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Startup Hopes ICUs Get a Clew With Machine Learning to Detect Sepsis


CHICAGO (360Dx) – Data exists for hospitals to address the problems of sepsis and septic shock, but as with so many other areas of healthcare, that information has long been held in silos.

A four-year-old Israeli company named Clew Medical is trying to solve this dilemma by collecting data from multiple sources within hospitals, then applying machine learning and predictive analytics to catch potentially deadly events before they happen, allowing for earlier intervention and more appropriate treatment. The technology also has shown promise as way to rule out sepsis.

Clew, known as Intensix until late 2017, concluded an $8.3 million Series A financing round in February 2017. It has raised $10.5 million to date, including a 2015 seed round worth $2.2 million.

In a preliminary study of the efficacy of its technology, Clew collected 10 billion data points from 200,000 high-acuity patients at five hospitals, including Mayo Clinic's flagship facility in Rochester, Minnesota. The technology predicted the forthcoming presentation of sepsis 56 percent of the time and successfully deduced that sepsis was not happening in 97 percent of cases where it ruled out the condition, according to non-peer-reviewed data supplied by the company.

Mayo intensivists presented these initial results at the Society of Critical Care Medicine's 2018 annual congress. A peer-reviewed paper is in the works, though it has not yet been submitted for publication, according to a Clew spokesperson.

"We have a complex method that makes sure that the data that we feed the model, mainly in terms of diagnosis, is improved … by looking into actions that were taken by the physicians that might imply that the patients were having septic shock or any respiratory failure, and we try to fine-tune the exact time that this deterioration happened," explained Uri Keler, Clew's vice president of clinical development.

The system next looks through retrospective data patterns that might indicate the duration of sepsis onset and presentation. Clew scientists and users then validate these models before running the technology on live patient data.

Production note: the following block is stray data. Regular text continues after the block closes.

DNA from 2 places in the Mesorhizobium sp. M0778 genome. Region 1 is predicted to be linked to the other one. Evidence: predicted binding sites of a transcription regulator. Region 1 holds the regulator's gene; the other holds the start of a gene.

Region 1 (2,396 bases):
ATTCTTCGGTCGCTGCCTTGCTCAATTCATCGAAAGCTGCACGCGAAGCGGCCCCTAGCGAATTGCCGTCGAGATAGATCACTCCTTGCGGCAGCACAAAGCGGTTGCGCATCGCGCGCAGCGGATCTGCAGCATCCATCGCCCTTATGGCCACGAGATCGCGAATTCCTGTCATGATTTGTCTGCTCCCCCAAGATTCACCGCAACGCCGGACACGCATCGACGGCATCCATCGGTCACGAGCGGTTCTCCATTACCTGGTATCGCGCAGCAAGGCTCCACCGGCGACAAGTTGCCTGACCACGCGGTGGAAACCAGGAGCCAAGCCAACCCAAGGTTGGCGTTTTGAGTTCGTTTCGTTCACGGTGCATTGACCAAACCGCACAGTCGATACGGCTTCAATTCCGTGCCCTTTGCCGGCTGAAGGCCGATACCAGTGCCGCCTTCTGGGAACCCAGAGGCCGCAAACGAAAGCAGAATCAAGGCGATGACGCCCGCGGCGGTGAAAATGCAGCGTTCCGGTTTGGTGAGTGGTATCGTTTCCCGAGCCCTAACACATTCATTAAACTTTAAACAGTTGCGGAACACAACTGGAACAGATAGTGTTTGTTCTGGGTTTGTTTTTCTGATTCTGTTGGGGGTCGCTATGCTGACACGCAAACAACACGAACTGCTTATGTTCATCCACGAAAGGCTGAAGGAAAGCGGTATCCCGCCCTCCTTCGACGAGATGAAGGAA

The patterns are validated before the duration occurs and to ensure that they aren’t appearing in the general population, Keler said. "By doing that, we are able to develop those models that we test internally on retrospective data … making sure that they are viable in different hospital settings with different monitoring protocols," he explained.

"We're trying to look at the mathematical patterns in data that comes in from the patients in high-acuity areas and look for mathematical abnormalities that detect that patients are deteriorating before the appearance of any physiological signs," added Izik Itzhakov, Clew’s vice president of business development.

The Clew system, which is a form of advanced clinical decision support, can be tied into electronic medical records, medical devices, and telemetry equipment.

"We are trying to connect to all the different feeds," Itzhakov said. "In critical care, we are getting all the data from the EMR, including the [admission, discharge, and triage] data, labs, microbiology, diagnostics, documentation done by the clinician, medication, fluids. On top of that, we're looking at the data that comes in from all medical devices — basically, everything that's connected transmits in high resolution once a minute from the monitors, the ventilators, dialysis machines, pumps."